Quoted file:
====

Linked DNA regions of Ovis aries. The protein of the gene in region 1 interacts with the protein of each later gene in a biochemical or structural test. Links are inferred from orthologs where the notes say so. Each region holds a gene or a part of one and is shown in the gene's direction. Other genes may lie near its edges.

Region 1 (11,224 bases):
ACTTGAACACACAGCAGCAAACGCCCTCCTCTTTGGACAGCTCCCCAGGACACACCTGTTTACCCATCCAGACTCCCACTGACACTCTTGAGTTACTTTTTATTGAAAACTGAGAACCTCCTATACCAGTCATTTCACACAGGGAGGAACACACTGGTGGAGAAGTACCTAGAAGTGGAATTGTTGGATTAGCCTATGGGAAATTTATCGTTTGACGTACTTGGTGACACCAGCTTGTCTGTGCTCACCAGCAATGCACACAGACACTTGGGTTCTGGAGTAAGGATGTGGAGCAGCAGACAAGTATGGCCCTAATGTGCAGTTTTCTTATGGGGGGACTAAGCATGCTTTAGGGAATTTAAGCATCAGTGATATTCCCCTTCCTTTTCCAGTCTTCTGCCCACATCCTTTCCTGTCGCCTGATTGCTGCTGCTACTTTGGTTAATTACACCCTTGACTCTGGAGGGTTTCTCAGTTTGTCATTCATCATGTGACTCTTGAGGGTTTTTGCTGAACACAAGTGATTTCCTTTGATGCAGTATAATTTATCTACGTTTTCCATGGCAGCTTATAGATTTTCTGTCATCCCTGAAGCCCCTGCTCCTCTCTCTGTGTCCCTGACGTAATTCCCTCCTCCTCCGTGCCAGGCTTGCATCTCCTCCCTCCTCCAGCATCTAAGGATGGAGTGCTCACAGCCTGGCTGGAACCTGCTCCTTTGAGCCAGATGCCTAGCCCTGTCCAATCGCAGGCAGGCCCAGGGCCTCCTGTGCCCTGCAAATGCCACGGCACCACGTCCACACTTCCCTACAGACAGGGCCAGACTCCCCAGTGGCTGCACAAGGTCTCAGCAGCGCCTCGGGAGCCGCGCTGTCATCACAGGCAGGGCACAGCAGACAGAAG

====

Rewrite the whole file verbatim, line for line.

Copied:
Linked DNA regions of Ovis aries. The protein of the gene in region 1 interacts with the protein of each later gene in a biochemical or structural test. Links are inferred from orthologs where the notes say so. Each region holds a gene or a part of one and is shown in the gene's direction. Other genes may lie near its edges.

Region 1 (11,224 bases):
ACTTGAACACACAGCAGCAAACGCCCTCCTCTTTGGACAGCTCCCCAGGACACACCTGTTTACCCATCCAGACTCCCACTGACACTCTTGAGTTACTTTTTATTGAAAACTGAGAACCTCCTATACCAGTCATTTCACACAGGGAGGAACACACTGGTGGAGAAGTACCTAGAAGTGGAATTGTTGGATTAGCCTATGGGAAATTTATCGTTTGACGTACTTGGTGACACCAGCTTGTCTGTGCTCACCAGCAATGCACACAGACACTTGGGTTCTGGAGTAAGGATGTGGAGCAGCAGACAAGTATGGCCCTAATGTGCAGTTTTCTTATGGGGGGACTAAGCATGCTTTAGGGAATTTAAGCATCAGTGATATTCCCCTTCCTTTTCCAGTCTTCTGCCCACATCCTTTCCTGTCGCCTGATTGCTGCTGCTACTTTGGTTAATTACACCCTTGACTCTGGAGGGTTTCTCAGTTTGTCATTCATCATGTGACTCTTGAGGGTTTTTGCTGAACACAAGTGATTTCCTTTGATGCAGTATAATTTATCTACGTTTTCCATGGCAGCTTATAGATTTTCTGTCATCCCTGAAGCCCCTGCTCCTCTCTCTGTGTCCCTGACGTAATTCCCTCCTCCTCCGTGCCAGGCTTGCATCTCCTCCCTCCTCCAGCATCTAAGGATGGAGTGCTCACAGCCTGGCTGGAACCTGCTCCTTTGAGCCAGATGCCTAGCCCTGTCCAATCGCAGGCAGGCCCAGGGCCTCCTGTGCCCTGCAAATGCCACGGCACCACGTCCACACTTCCCTACAGACAGGGCCAGACTCCCCAGTGGCTGCACAAGGTCTCAGCAGCGCCTCGGGAGCCGCGCTGTCATCACAGGCAGGGCACAGCAGACAGAAG